By Lachlan – Mid North Coast – NSW (HoTLaNe)

When I was asked what I wanted for Christmas, I said, “LEGO OF COURSE!”. Most Teens would want gifts that don’t often have much value in the future, but all I wanted as a gift was LEGOS. Over time, my collection expanded immensely from sets to the late 1990 and the early 2000’s.

In my LEGO room are endless opportunities to make a new story left and right. Anytime my cat broke a LEGO building, I’d just rebuild the building. Like this one time my cat broke a train station, and I just rebuilt it. I fantasize of how much better the station looked after I was done fixing it.

Most of my LEGO sets range from my dad’s sets when he was a kid from 1987 to the early 1990’s. I have started to use my dad’s LEGO bricks for my LEGO Christmas Truce. The Christmas Truce is a truce that happened in 1914 during The Great War on Christmas night when the soldiers came out and played football and shared gifts all night long. I have been using my dad’s LEGO bricks and new bricks for my LEGO MOC (My Own Creation).

Legos have kept me entertained over the years. I keep making ideas up for my MOC, which makes it ten times better. The possibilities of making MOC’s out of Lego is unlimited. I elaborate LEGO technic, which allows me to make more details on my sets. It gives me more space to put extra bricks down. I recommend practicing with technic LEGO bricks, which will allow you to add more detail to your MOC’s.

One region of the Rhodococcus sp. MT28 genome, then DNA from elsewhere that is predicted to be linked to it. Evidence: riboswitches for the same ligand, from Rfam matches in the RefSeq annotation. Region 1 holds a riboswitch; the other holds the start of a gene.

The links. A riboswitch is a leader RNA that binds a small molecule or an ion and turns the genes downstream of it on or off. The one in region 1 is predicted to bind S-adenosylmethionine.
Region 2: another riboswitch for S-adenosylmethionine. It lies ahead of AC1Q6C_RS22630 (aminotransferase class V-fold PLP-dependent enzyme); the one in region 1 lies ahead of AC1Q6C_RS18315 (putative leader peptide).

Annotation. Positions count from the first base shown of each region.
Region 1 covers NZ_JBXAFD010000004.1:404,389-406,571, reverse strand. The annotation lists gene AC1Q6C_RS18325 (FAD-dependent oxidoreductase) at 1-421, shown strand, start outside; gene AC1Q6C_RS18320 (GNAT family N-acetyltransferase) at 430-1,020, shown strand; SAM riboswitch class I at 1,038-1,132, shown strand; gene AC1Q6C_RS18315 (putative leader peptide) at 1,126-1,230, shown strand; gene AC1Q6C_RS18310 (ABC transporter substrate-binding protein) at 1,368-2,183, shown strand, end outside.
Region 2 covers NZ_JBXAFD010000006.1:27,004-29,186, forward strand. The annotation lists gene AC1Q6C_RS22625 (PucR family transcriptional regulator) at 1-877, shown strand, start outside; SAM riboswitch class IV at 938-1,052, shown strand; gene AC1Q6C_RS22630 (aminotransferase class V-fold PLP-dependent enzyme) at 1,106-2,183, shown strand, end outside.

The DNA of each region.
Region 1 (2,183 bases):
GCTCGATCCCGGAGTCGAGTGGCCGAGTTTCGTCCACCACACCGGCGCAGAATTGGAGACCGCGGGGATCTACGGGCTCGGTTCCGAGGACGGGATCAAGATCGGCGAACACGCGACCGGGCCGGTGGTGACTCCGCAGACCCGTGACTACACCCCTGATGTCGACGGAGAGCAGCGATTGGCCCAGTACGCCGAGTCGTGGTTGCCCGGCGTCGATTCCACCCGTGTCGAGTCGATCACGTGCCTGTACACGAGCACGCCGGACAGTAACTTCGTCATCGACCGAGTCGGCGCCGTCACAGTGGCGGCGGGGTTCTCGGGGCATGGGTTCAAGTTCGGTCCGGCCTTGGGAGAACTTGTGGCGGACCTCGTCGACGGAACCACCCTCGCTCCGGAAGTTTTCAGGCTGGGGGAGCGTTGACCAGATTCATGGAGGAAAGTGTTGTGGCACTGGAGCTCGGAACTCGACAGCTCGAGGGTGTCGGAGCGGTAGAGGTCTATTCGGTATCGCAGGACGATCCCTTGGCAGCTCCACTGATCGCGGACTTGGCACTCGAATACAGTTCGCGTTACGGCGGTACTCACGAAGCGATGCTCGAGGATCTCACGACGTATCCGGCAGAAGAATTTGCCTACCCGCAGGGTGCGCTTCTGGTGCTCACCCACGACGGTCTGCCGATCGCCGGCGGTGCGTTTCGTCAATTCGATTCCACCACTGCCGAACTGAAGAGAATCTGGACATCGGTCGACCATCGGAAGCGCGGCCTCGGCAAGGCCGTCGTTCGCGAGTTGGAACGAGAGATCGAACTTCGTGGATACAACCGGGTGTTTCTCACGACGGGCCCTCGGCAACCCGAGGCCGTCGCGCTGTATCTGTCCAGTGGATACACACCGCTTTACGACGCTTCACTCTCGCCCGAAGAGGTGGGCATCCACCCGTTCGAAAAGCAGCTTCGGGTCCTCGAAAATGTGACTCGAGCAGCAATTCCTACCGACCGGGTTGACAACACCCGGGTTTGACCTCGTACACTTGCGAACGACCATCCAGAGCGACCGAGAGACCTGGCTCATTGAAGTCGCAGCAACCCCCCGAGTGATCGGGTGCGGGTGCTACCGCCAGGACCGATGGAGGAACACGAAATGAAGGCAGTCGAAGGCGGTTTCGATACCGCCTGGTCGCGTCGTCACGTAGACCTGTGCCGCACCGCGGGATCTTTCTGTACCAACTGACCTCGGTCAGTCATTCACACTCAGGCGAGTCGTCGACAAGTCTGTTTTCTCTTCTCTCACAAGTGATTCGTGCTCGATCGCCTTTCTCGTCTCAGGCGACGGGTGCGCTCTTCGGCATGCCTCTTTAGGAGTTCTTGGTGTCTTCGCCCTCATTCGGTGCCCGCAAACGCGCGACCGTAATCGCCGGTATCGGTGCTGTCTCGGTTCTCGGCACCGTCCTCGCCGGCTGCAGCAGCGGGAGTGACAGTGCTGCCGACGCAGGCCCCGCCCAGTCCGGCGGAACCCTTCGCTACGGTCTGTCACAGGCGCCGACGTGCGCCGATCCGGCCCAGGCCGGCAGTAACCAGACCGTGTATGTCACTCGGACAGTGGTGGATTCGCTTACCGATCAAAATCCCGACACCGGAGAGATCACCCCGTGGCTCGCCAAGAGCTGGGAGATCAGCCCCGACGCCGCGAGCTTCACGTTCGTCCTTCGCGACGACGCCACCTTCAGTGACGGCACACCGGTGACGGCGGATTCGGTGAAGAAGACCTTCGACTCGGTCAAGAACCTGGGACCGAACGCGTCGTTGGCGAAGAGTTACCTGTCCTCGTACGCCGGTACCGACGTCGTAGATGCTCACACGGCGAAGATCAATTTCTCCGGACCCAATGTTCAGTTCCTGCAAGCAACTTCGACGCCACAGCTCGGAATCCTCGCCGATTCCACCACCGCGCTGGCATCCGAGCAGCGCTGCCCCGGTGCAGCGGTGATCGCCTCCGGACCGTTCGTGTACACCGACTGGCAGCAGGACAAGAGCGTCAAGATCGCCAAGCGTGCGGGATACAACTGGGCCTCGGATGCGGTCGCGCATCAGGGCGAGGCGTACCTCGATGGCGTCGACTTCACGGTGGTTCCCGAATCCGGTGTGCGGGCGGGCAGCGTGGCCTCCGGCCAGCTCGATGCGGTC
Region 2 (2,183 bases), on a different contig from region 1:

From the Teacher

Lachlan’s writing was inspired by the blog, ‘LEGOS’ by an anonymous writer on ‘teen ink – by teens, for teens’. This blog can be found at

The writing process involves developing ideas and forming them into coherent sentences that flow together to create a cohesive whole that engages an audience. Engaging with different texts is an important part of strengthening literacy skills and enabling students to write with greater confidence and depth. Students learn to critically analyse texts and apply the skills to their own writing.

Using Literature to Teach

  1. Identify the main idea in each paragraph and highlight key words or short phrases that speak of this main idea.
  2. Write the key words into a ‘glossary’ for the student to refer to.
  3. Re-read the paragraph and then remove it from sight. Give the student time to form the glossary of words into sentences that summarises the paragraph in their own words.

Lachlan put a spin on this by writing it from his own perspective and personal experience. He took the main idea of each paragraph and included additional detail to create a text that was personal to him. The process of summarising and identifying key language in a text helps a student develop ideas for writing. Developing ideas for writing is a challenging process for many students. This lesson demonstrated how analysing someone else’s writing and incorporating their language into students own texts can be a very helpful tool for developing independence in writing.